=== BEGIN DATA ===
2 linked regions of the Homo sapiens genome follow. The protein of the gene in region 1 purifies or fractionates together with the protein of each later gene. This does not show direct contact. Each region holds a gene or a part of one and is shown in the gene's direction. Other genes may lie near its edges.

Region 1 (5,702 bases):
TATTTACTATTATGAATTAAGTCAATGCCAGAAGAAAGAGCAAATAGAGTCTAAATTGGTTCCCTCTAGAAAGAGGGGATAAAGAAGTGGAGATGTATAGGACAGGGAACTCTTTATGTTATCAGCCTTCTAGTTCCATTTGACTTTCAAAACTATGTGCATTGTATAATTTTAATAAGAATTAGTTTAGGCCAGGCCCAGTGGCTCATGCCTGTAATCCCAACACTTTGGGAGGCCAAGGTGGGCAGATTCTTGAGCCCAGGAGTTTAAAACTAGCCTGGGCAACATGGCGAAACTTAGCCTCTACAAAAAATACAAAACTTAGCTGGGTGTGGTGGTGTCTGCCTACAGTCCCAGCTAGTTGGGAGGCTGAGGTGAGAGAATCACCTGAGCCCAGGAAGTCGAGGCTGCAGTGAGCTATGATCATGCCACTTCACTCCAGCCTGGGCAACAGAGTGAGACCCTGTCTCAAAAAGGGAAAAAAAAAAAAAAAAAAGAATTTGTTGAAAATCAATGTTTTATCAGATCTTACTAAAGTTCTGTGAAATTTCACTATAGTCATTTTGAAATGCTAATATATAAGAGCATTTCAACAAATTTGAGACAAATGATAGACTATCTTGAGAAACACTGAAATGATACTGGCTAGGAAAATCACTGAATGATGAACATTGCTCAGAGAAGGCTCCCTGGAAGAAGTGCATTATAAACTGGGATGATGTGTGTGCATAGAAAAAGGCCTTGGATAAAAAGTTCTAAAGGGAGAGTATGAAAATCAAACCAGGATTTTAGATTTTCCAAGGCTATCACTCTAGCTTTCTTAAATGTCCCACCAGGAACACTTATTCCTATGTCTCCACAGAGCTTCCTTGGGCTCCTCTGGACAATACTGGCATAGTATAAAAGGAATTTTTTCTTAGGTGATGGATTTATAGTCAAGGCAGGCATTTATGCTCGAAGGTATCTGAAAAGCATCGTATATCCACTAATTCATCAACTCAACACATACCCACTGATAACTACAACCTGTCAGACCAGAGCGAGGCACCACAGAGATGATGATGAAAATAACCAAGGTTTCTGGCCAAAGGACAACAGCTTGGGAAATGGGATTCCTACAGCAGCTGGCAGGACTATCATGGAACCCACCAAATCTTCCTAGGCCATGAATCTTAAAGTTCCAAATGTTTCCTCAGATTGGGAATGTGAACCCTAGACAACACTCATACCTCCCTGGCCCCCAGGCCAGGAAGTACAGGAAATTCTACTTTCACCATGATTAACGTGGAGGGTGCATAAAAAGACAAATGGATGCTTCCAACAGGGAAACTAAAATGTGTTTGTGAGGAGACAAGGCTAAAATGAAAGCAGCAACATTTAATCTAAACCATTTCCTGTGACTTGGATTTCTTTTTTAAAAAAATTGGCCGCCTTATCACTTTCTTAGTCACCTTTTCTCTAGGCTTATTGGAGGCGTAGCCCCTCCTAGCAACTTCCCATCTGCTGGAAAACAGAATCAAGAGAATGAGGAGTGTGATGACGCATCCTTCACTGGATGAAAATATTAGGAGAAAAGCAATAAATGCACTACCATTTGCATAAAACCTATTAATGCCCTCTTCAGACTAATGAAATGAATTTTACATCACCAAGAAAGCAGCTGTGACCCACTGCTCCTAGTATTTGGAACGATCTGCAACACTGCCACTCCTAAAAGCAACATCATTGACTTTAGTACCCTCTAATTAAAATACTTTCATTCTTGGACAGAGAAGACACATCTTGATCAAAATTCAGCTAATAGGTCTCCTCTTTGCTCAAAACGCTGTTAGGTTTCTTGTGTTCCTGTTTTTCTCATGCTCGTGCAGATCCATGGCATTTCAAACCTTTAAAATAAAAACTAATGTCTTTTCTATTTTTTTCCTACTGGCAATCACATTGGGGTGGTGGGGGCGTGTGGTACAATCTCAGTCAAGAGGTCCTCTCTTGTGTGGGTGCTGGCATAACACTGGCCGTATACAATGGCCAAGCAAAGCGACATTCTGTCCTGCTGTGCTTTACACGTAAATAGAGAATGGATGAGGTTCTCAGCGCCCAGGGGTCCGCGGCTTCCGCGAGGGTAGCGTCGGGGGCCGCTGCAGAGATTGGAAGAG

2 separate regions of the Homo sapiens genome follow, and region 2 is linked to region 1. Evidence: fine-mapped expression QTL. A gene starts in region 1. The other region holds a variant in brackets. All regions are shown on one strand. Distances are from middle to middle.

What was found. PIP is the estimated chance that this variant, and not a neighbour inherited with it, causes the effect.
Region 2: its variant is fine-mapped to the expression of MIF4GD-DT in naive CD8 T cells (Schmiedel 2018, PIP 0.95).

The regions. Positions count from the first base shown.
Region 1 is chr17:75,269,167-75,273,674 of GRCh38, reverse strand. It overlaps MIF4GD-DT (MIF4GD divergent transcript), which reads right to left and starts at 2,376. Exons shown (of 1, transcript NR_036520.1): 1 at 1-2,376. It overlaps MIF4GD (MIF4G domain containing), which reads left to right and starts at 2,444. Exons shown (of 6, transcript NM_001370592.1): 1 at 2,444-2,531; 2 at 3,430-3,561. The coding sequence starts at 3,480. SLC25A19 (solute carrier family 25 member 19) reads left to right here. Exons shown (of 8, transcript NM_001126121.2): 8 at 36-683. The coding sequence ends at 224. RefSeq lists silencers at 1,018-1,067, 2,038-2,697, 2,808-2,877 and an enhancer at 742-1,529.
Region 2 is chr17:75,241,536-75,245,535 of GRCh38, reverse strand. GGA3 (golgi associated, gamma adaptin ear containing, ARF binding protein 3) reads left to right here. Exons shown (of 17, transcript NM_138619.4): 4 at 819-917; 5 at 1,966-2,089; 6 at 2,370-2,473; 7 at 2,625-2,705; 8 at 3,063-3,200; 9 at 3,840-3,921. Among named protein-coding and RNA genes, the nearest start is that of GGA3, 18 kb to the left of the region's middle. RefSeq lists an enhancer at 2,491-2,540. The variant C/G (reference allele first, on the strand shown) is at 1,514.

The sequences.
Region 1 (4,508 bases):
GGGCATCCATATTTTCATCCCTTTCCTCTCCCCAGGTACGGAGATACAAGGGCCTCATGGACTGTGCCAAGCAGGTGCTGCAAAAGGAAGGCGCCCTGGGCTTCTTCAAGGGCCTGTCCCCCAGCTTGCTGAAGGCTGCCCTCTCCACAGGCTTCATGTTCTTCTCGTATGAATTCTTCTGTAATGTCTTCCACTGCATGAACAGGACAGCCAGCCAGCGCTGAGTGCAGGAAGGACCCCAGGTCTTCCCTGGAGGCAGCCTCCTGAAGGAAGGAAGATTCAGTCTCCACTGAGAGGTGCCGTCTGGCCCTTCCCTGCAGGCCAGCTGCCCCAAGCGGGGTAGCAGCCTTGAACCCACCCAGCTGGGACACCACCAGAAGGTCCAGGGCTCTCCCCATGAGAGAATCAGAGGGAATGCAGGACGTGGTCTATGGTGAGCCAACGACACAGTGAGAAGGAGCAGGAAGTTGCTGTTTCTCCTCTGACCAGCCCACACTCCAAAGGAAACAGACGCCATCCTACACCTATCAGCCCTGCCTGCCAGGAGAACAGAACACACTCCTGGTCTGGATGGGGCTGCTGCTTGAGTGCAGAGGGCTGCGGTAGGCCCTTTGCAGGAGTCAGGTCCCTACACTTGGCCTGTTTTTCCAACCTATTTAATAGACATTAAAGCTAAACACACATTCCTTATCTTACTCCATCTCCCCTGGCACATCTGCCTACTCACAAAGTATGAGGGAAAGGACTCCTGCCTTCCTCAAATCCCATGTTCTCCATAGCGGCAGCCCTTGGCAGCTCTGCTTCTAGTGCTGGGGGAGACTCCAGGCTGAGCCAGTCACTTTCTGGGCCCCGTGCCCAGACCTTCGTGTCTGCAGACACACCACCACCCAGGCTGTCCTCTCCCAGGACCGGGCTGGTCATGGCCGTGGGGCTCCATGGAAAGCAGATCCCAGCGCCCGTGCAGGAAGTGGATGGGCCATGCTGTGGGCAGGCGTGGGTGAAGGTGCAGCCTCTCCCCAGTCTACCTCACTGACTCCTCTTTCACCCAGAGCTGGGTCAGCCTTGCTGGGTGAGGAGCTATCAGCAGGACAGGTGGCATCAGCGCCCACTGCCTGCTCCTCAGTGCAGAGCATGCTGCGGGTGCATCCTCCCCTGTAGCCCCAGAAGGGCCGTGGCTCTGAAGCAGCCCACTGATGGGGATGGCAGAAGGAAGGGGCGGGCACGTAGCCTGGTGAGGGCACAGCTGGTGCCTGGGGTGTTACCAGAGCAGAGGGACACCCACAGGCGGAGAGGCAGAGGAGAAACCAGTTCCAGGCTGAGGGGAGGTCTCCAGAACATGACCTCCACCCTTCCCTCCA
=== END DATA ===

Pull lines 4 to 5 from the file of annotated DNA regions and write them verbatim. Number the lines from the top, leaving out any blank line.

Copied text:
2 separate regions of the Homo sapiens genome follow, and region 2 is linked to region 1. Evidence: fine-mapped expression QTL. A gene starts in region 1. The other region holds a variant in brackets. All regions are shown on one strand. Distances are from middle to middle.

What was found. PIP is the estimated chance that this variant, and not a neighbour inherited with it, causes the effect.